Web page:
Dr. Norton took 15 months of residency training in neurology before starting an ophthalmology residency at Cornell Medical College-New York Hospital. But illness struck yet again; he was discovered to have pulmonary tuberculosis, which required six months of hospitalization. He then completed his ophthalmology residency, and afterwards undertook 15 months of additional training in two fellowships in neuro-ophthalmology — one at the Wilmer Institute of Johns Hopkins University (Dr. Frank Walsh) in Baltimore and another at the Massachusetts Eye and Ear Infirmary (Dr. David Cogan) in Boston.
In 1954, Dr. Norton became an instructor in surgery (ophthalmology) at Cornell Medical College- New York Hospital. He was quickly recognized as the only person in New York City who could successfully repair a detached retina, using skills he had learned from Dr. Charles Schepens in Boston. In November that same year, Dr. Norton learned that a medical school in Florida was looking for a chief of ophthalmology, and by mid-1958 the Norton family moved to Miami.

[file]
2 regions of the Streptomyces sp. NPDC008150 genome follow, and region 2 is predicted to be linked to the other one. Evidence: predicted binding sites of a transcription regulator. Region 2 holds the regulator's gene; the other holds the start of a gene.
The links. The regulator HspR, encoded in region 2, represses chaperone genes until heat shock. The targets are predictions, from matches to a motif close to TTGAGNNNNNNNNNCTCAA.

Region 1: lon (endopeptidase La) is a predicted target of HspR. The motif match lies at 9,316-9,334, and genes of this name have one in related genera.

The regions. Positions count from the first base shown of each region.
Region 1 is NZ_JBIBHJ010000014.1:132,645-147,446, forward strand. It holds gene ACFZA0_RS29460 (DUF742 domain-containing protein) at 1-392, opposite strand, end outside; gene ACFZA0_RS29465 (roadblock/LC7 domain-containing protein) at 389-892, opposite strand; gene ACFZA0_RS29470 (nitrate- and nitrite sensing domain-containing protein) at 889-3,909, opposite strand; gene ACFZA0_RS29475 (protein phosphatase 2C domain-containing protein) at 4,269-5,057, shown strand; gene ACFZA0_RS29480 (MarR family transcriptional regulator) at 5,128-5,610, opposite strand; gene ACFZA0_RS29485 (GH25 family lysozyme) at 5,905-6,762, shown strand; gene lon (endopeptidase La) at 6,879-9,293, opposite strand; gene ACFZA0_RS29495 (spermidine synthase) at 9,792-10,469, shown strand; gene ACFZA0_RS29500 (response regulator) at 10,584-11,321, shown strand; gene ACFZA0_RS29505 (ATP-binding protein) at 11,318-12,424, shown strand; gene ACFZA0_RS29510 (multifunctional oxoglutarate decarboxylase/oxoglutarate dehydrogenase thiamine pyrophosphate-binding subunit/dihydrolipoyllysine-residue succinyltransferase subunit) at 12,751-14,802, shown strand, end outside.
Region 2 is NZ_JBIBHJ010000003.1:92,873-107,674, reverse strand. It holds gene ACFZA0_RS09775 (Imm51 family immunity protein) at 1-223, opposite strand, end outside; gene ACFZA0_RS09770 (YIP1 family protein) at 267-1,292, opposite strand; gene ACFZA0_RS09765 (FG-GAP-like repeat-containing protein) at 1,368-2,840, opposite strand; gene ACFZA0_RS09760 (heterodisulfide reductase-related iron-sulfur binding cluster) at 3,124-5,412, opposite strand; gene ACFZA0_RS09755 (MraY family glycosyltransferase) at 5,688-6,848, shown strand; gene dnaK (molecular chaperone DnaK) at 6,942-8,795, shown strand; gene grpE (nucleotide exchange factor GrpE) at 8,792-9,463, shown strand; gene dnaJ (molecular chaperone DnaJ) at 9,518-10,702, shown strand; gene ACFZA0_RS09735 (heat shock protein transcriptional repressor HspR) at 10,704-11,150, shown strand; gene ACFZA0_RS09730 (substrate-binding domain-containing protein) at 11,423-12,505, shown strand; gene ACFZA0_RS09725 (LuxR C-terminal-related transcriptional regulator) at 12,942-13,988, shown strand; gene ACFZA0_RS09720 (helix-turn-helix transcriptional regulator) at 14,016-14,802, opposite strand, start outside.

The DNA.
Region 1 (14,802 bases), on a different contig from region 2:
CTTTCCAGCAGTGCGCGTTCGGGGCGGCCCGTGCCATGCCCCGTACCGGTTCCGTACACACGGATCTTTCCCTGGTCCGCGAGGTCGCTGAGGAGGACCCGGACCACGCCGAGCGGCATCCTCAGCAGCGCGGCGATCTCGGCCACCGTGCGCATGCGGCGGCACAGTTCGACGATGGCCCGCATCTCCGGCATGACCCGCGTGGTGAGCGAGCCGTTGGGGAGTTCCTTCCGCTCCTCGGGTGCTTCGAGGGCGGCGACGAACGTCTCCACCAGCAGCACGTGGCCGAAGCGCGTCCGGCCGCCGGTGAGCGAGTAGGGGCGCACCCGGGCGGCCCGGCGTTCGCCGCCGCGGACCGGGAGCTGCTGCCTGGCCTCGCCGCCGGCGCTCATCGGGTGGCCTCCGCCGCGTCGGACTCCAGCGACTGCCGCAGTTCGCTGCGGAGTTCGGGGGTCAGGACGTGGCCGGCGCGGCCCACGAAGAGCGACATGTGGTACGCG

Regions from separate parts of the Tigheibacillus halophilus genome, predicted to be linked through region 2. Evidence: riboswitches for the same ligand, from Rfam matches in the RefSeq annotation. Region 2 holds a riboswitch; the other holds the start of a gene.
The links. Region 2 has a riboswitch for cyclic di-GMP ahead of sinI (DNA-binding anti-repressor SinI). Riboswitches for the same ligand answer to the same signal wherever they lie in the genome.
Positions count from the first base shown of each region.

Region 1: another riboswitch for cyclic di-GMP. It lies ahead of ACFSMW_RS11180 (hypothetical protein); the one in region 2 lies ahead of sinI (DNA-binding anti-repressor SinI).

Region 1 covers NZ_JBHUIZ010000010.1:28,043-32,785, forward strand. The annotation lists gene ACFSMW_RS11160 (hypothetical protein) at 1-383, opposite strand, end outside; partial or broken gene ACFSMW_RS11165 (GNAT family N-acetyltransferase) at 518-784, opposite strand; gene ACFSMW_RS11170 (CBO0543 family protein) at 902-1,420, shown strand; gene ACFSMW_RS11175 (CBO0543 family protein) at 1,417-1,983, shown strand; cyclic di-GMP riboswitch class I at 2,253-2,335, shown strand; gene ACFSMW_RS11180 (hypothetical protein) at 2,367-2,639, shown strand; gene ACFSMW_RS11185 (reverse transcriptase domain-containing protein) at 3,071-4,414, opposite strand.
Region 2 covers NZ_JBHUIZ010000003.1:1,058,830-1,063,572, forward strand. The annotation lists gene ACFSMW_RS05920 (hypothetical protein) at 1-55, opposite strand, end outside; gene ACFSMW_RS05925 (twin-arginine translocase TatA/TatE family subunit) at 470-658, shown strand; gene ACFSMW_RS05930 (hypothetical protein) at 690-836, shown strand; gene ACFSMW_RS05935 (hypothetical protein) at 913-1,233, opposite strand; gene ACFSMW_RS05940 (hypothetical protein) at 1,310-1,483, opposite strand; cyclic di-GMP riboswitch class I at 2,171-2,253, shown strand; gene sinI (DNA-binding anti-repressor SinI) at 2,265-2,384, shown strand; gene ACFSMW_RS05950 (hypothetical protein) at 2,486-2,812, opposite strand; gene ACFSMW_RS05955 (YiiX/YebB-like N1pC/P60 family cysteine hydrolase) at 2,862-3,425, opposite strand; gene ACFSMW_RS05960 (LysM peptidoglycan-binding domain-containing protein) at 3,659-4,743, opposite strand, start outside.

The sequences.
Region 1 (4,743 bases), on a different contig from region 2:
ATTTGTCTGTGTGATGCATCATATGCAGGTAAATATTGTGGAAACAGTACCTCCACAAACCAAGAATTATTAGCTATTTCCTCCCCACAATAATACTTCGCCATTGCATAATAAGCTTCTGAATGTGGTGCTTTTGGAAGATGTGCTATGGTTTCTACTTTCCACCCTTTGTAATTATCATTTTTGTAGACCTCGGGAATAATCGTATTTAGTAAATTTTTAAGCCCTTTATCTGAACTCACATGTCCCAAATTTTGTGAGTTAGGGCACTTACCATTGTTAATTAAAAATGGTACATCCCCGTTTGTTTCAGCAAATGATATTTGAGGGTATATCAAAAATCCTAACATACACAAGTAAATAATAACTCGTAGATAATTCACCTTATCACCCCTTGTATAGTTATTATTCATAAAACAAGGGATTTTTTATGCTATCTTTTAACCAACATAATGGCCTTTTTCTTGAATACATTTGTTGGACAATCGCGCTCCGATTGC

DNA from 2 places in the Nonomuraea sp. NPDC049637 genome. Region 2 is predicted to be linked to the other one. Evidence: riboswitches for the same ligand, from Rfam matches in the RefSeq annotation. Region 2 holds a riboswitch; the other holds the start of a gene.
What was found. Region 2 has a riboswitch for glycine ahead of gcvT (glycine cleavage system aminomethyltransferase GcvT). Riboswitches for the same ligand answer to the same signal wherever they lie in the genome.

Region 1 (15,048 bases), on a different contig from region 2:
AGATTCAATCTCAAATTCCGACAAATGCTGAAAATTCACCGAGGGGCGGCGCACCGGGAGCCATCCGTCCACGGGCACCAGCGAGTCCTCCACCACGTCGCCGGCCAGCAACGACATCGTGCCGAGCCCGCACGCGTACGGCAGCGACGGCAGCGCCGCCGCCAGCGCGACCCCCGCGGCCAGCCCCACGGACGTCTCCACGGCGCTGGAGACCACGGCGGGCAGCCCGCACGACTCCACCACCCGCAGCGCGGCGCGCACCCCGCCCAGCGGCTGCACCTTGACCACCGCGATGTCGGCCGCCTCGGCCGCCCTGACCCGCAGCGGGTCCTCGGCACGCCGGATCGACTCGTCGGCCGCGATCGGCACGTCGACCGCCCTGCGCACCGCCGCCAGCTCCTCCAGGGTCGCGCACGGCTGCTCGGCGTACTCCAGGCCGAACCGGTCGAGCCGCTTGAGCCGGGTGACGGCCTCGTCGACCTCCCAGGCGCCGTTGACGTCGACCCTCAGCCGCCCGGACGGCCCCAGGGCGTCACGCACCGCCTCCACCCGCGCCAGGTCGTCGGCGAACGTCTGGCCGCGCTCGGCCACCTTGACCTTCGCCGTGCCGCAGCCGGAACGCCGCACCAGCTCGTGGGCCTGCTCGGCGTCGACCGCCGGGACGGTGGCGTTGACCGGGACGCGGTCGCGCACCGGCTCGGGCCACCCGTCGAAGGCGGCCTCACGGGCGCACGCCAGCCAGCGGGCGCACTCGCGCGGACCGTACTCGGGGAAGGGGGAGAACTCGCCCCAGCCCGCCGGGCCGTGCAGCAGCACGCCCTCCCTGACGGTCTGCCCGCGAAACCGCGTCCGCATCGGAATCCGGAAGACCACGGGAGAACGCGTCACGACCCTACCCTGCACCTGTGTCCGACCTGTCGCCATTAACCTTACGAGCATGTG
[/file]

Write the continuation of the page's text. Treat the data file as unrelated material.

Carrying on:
Dr. Norton loved people. From childhood, his innate charm captured many classmate friends. He could strike up a conversation with a stranger, always talking about the stranger’s life and interests rather than his own. He was eager to learn about whatever area of knowledge he hadn’t experienced before. All were captivated by his charisma. Mary was of similar ilk, having gone into nursing because some of her high school friends had been casualties in the war. She was exceptionally popular, vivacious, outgoing, and joyful. She endured the hardships of being married to a man who responded to war time obligations, who met the demands of his medical education, and who faced illnesses and unexpected obstacles while he climbed to the top of his profession.